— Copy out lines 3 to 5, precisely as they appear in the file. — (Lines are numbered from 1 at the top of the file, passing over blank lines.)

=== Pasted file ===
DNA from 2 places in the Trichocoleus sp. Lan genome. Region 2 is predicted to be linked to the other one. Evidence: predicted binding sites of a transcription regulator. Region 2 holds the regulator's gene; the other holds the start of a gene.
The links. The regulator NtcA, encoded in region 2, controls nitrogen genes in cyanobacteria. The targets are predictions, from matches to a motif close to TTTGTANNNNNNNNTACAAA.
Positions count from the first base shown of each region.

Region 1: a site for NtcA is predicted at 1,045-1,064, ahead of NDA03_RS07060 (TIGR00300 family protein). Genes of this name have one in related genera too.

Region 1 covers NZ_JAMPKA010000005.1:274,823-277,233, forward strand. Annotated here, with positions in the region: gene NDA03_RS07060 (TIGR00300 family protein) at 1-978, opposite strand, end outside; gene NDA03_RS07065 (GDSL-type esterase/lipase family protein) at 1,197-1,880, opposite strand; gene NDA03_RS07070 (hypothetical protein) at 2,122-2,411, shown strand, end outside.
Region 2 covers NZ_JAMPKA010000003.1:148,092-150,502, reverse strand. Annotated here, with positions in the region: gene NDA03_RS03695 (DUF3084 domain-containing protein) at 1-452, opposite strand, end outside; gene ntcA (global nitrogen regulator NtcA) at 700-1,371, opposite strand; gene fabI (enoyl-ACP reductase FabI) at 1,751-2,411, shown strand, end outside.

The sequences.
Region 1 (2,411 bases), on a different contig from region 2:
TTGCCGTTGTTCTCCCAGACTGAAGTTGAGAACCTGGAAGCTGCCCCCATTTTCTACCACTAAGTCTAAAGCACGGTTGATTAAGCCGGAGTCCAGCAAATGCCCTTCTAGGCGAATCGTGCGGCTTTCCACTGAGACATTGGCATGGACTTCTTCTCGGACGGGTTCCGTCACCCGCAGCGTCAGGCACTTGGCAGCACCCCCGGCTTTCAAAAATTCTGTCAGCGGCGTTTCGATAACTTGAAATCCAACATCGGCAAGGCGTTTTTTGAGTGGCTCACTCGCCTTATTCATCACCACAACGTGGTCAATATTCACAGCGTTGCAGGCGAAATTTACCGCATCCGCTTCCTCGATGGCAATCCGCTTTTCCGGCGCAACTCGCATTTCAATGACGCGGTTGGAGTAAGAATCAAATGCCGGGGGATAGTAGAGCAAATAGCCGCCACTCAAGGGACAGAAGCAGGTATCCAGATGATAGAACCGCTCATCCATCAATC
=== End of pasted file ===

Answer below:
Positions count from the first base shown of each region.

Region 1: a site for NtcA is predicted at 1,045-1,064, ahead of NDA03_RS07060 (TIGR00300 family protein). Genes of this name have one in related genera too.

Region 1 covers NZ_JAMPKA010000005.1:274,823-277,233, forward strand. Annotated here, with positions in the region: gene NDA03_RS07060 (TIGR00300 family protein) at 1-978, opposite strand, end outside; gene NDA03_RS07065 (GDSL-type esterase/lipase family protein) at 1,197-1,880, opposite strand; gene NDA03_RS07070 (hypothetical protein) at 2,122-2,411, shown strand, end outside.